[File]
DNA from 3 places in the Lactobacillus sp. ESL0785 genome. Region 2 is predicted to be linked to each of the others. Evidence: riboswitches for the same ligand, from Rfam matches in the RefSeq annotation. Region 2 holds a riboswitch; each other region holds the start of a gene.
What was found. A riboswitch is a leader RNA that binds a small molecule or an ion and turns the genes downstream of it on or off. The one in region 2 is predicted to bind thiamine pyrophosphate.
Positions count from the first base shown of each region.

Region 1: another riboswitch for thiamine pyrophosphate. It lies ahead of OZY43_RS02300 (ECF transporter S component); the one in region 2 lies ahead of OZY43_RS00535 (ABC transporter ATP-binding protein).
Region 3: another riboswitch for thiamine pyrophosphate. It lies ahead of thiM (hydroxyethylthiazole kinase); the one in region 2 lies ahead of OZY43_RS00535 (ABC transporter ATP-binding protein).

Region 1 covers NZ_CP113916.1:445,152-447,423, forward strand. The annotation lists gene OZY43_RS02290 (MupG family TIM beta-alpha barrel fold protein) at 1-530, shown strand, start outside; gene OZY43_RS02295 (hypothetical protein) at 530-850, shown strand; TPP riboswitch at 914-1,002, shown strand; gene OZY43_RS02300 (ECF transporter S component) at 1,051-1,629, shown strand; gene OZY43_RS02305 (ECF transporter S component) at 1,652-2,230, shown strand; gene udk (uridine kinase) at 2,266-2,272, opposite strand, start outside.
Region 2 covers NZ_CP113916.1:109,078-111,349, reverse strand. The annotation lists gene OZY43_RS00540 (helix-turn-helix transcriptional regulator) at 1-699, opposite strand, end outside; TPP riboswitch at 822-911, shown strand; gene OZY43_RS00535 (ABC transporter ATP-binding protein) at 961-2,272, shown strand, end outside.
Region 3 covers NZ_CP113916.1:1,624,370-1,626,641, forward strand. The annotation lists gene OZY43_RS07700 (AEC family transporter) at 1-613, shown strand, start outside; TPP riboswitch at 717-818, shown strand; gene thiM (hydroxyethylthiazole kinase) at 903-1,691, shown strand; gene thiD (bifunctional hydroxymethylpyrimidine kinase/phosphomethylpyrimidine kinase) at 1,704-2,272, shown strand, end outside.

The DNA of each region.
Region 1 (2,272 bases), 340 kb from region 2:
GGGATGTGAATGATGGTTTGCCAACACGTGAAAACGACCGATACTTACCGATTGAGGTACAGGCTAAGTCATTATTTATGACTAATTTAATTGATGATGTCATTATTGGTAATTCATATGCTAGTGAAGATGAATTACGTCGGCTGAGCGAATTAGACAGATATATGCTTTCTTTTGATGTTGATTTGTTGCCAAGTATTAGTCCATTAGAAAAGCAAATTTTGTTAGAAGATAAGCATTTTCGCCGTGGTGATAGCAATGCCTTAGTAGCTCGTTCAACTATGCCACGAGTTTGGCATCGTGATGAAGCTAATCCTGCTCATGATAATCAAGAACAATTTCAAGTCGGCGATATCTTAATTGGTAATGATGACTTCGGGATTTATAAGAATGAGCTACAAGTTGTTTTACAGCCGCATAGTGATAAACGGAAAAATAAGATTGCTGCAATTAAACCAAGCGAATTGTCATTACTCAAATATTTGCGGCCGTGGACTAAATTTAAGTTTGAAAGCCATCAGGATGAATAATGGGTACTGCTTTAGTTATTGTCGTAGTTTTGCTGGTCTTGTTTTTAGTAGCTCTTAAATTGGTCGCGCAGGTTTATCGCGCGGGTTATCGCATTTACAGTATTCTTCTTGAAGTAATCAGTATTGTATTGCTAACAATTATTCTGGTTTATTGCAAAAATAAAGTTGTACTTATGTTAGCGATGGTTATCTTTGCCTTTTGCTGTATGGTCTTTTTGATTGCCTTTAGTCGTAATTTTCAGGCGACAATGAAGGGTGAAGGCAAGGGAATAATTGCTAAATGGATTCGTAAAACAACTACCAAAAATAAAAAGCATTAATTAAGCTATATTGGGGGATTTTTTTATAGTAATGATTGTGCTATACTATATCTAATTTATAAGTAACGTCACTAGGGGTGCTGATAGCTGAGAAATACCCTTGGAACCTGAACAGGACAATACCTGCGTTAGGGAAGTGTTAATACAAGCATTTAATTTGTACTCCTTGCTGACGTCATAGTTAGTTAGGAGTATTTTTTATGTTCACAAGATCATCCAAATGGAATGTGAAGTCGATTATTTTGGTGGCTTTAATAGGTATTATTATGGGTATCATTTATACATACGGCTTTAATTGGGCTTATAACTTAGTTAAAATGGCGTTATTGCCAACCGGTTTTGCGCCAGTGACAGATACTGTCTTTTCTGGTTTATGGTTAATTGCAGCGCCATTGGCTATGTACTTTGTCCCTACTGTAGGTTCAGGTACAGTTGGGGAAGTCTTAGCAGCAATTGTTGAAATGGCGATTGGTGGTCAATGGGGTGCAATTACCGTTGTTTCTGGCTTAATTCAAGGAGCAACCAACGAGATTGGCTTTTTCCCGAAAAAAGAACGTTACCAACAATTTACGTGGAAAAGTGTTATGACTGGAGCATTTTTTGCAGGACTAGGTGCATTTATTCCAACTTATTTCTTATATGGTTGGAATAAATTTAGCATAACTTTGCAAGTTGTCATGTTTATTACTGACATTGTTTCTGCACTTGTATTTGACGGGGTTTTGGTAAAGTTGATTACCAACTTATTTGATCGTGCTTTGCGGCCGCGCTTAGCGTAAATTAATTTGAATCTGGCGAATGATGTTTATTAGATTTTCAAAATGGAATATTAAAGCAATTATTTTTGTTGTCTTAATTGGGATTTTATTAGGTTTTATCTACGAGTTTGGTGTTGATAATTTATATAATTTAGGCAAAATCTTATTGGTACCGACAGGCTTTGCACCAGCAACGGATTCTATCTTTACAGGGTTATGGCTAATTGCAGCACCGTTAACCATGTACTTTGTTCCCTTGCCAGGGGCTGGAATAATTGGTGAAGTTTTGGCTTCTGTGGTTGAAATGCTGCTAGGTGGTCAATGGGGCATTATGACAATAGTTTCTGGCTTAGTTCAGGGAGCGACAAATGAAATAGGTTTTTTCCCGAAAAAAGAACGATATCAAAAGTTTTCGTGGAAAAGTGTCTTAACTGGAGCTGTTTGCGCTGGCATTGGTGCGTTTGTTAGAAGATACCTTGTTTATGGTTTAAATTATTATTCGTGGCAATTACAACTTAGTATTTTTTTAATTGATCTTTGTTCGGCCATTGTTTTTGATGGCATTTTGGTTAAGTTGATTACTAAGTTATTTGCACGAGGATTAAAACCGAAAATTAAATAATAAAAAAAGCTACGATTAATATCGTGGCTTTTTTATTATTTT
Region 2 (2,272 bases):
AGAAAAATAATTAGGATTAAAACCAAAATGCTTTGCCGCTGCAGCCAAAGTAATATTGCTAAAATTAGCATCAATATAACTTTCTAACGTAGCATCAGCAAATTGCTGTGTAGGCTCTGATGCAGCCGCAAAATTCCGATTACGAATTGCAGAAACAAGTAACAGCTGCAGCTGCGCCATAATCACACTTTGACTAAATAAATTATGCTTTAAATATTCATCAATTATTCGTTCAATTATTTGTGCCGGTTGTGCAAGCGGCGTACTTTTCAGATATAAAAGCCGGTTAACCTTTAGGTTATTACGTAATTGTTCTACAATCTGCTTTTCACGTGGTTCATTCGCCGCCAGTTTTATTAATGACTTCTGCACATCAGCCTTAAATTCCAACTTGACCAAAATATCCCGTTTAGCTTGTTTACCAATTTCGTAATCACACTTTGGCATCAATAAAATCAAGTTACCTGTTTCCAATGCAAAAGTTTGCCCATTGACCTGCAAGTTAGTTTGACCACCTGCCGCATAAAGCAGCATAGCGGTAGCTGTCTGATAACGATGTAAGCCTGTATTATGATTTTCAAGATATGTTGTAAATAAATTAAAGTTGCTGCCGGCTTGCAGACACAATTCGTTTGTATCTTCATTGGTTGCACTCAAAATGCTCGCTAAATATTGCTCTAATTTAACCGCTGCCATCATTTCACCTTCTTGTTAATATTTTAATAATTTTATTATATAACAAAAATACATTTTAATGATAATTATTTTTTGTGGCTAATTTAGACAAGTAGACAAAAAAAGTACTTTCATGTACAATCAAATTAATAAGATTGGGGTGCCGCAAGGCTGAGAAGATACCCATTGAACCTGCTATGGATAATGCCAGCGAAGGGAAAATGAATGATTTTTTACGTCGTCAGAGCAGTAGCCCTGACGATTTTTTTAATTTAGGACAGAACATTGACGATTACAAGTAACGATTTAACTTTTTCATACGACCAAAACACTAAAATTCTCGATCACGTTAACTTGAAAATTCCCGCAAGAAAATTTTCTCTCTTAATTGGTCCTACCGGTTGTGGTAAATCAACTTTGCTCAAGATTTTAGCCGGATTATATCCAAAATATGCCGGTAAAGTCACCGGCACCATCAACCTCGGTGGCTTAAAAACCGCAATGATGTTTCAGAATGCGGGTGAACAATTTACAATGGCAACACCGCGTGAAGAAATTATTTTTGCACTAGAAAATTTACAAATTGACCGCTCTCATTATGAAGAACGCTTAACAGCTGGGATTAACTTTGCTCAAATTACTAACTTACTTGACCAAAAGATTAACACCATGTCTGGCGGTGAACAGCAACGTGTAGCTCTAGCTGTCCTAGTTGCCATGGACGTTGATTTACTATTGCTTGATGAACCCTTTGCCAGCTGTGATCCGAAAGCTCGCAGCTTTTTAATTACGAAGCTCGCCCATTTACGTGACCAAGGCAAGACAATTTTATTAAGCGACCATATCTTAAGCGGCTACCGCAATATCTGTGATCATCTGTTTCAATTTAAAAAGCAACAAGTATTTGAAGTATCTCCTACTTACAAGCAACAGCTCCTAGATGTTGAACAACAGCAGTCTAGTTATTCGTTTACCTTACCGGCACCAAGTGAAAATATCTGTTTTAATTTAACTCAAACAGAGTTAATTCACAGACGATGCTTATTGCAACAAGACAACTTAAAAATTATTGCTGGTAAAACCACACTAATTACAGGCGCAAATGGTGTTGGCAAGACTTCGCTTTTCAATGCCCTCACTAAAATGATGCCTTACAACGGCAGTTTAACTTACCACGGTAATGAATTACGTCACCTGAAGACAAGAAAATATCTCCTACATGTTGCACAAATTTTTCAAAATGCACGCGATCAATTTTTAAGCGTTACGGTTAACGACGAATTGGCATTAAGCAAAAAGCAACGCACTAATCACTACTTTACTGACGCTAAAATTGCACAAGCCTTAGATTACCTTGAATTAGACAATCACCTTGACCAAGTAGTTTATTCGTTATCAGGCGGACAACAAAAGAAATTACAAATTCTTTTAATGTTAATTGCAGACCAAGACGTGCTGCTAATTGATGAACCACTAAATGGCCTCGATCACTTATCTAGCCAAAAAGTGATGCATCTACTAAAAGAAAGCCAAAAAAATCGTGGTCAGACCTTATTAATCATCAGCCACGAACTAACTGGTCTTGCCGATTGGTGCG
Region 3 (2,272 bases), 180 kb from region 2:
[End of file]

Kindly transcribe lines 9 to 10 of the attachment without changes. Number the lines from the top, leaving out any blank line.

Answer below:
The DNA of each region.
Region 1 (2,272 bases), 340 kb from region 2: